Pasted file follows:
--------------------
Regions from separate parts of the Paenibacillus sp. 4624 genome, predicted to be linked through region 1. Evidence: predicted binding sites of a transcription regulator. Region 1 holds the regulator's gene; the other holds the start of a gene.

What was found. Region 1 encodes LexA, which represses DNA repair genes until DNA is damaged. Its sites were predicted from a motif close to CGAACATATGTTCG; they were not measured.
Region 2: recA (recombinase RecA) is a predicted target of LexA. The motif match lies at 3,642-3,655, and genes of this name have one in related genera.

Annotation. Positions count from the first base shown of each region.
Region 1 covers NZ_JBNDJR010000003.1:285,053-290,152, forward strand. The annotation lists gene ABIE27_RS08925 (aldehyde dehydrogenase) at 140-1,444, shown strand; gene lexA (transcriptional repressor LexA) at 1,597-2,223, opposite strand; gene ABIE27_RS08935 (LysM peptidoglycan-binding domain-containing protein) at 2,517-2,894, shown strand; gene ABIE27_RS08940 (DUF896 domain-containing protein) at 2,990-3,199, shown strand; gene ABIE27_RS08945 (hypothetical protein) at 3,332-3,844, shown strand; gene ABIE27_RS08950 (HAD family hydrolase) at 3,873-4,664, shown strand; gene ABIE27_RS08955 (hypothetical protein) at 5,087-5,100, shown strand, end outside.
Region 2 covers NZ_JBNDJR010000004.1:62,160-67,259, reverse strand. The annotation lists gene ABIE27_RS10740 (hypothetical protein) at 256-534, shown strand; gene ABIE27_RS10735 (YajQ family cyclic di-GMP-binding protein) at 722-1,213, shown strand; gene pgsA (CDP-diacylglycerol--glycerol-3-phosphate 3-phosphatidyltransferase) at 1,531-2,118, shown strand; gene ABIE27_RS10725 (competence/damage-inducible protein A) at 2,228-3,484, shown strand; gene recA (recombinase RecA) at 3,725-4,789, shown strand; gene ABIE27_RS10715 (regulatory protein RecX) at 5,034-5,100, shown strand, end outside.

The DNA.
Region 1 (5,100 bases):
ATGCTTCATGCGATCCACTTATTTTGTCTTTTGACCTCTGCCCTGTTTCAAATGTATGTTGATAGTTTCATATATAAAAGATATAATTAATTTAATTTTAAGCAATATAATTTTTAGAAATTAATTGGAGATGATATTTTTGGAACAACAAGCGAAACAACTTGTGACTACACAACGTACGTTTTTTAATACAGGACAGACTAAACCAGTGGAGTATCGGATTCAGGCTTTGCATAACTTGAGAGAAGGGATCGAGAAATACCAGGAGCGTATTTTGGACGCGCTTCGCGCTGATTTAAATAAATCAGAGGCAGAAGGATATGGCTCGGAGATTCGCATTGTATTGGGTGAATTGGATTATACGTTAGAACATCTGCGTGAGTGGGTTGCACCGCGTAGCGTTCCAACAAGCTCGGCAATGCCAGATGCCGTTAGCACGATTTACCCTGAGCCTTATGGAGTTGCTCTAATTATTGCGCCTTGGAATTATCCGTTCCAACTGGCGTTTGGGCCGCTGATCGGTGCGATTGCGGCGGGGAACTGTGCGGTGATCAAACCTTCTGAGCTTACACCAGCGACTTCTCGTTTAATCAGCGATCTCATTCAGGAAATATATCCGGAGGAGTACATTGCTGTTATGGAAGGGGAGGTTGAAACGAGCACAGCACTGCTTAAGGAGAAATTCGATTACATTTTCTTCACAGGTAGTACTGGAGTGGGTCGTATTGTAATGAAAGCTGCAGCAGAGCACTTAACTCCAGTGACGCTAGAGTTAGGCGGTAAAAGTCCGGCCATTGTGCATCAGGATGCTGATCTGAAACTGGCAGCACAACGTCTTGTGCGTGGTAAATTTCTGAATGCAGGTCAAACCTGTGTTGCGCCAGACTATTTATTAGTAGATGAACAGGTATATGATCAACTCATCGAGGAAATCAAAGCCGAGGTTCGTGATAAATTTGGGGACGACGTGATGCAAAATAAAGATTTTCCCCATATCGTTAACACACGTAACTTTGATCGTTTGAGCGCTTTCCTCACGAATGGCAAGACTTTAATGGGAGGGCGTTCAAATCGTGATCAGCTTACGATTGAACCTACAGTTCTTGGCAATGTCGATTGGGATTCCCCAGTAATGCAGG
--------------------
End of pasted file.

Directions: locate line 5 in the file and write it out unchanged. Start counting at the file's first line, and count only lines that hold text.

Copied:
Region 1 covers NZ_JBNDJR010000003.1:285,053-290,152, forward strand. The annotation lists gene ABIE27_RS08925 (aldehyde dehydrogenase) at 140-1,444, shown strand; gene lexA (transcriptional repressor LexA) at 1,597-2,223, opposite strand; gene ABIE27_RS08935 (LysM peptidoglycan-binding domain-containing protein) at 2,517-2,894, shown strand; gene ABIE27_RS08940 (DUF896 domain-containing protein) at 2,990-3,199, shown strand; gene ABIE27_RS08945 (hypothetical protein) at 3,332-3,844, shown strand; gene ABIE27_RS08950 (HAD family hydrolase) at 3,873-4,664, shown strand; gene ABIE27_RS08955 (hypothetical protein) at 5,087-5,100, shown strand, end outside.